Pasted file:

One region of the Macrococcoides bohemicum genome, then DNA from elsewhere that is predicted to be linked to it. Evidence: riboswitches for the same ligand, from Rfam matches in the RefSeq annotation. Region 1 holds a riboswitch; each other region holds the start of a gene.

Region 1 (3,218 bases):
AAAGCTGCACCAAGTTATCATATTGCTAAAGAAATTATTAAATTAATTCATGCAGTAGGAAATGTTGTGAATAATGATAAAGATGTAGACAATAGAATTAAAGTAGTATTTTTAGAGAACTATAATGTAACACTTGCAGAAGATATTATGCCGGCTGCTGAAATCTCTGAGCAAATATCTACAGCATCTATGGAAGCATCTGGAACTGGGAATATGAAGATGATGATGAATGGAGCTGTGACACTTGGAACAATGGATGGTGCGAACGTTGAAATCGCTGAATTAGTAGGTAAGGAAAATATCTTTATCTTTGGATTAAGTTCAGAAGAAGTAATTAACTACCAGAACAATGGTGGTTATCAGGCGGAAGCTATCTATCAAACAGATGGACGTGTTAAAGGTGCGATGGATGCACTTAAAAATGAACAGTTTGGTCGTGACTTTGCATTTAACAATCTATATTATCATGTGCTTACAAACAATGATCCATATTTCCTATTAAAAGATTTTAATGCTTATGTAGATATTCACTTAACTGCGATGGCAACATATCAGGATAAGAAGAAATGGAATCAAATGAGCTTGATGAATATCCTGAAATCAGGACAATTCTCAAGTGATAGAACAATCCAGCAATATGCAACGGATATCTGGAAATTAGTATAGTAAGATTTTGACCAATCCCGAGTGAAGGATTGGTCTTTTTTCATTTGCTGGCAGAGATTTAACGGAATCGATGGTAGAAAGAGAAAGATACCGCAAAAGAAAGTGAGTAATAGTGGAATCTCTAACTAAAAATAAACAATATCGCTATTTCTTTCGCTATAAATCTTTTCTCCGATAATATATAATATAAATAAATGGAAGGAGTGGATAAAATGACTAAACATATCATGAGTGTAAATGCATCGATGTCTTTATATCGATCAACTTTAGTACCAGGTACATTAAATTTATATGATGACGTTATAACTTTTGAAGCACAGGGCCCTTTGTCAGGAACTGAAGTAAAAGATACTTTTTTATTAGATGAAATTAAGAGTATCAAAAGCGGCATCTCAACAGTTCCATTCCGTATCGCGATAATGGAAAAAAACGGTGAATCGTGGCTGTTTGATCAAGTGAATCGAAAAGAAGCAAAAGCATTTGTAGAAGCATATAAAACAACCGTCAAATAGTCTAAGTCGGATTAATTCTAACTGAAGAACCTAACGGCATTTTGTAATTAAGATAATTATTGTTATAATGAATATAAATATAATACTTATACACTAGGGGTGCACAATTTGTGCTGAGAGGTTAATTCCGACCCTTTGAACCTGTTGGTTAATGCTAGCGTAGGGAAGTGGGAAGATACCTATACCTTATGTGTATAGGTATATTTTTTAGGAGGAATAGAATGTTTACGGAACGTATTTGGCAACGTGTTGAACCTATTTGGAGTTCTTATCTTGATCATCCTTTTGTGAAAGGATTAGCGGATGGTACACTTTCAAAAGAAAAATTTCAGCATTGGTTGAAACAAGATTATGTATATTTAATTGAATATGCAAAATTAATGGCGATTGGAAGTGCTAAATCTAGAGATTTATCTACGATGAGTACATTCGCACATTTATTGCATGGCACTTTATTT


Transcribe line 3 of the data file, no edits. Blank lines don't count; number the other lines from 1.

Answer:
AAAGCTGCACCAAGTTATCATATTGCTAAAGAAATTATTAAATTAATTCATGCAGTAGGAAATGTTGTGAATAATGATAAAGATGTAGACAATAGAATTAAAGTAGTATTTTTAGAGAACTATAATGTAACACTTGCAGAAGATATTATGCCGGCTGCTGAAATCTCTGAGCAAATATCTACAGCATCTATGGAAGCATCTGGAACTGGGAATATGAAGATGATGATGAATGGAGCTGTGACACTTGGAACAATGGATGGTGCGAACGTTGAAATCGCTGAATTAGTAGGTAAGGAAAATATCTTTATCTTTGGATTAAGTTCAGAAGAAGTAATTAACTACCAGAACAATGGTGGTTATCAGGCGGAAGCTATCTATCAAACAGATGGACGTGTTAAAGGTGCGATGGATGCACTTAAAAATGAACAGTTTGGTCGTGACTTTGCATTTAACAATCTATATTATCATGTGCTTACAAACAATGATCCATATTTCCTATTAAAAGATTTTAATGCTTATGTAGATATTCACTTAACTGCGATGGCAACATATCAGGATAAGAAGAAATGGAATCAAATGAGCTTGATGAATATCCTGAAATCAGGACAATTCTCAAGTGATAGAACAATCCAGCAATATGCAACGGATATCTGGAAATTAGTATAGTAAGATTTTGACCAATCCCGAGTGAAGGATTGGTCTTTTTTCATTTGCTGGCAGAGATTTAACGGAATCGATGGTAGAAAGAGAAAGATACCGCAAAAGAAAGTGAGTAATAGTGGAATCTCTAACTAAAAATAAACAATATCGCTATTTCTTTCGCTATAAATCTTTTCTCCGATAATATATAATATAAATAAATGGAAGGAGTGGATAAAATGACTAAACATATCATGAGTGTAAATGCATCGATGTCTTTATATCGATCAACTTTAGTACCAGGTACATTAAATTTATATGATGACGTTATAACTTTTGAAGCACAGGGCCCTTTGTCAGGAACTGAAGTAAAAGATACTTTTTTATTAGATGAAATTAAGAGTATCAAAAGCGGCATCTCAACAGTTCCATTCCGTATCGCGATAATGGAAAAAAACGGTGAATCGTGGCTGTTTGATCAAGTGAATCGAAAAGAAGCAAAAGCATTTGTAGAAGCATATAAAACAACCGTCAAATAGTCTAAGTCGGATTAATTCTAACTGAAGAACCTAACGGCATTTTGTAATTAAGATAATTATTGTTATAATGAATATAAATATAATACTTATACACTAGGGGTGCACAATTTGTGCTGAGAGGTTAATTCCGACCCTTTGAACCTGTTGGTTAATGCTAGCGTAGGGAAGTGGGAAGATACCTATACCTTATGTGTATAGGTATATTTTTTAGGAGGAATAGAATGTTTACGGAACGTATTTGGCAACGTGTTGAACCTATTTGGAGTTCTTATCTTGATCATCCTTTTGTGAAAGGATTAGCGGATGGTACACTTTCAAAAGAAAAATTTCAGCATTGGTTGAAACAAGATTATGTATATTTAATTGAATATGCAAAATTAATGGCGATTGGAAGTGCTAAATCTAGAGATTTATCTACGATGAGTACATTCGCACATTTATTGCATGGCACTTTATTT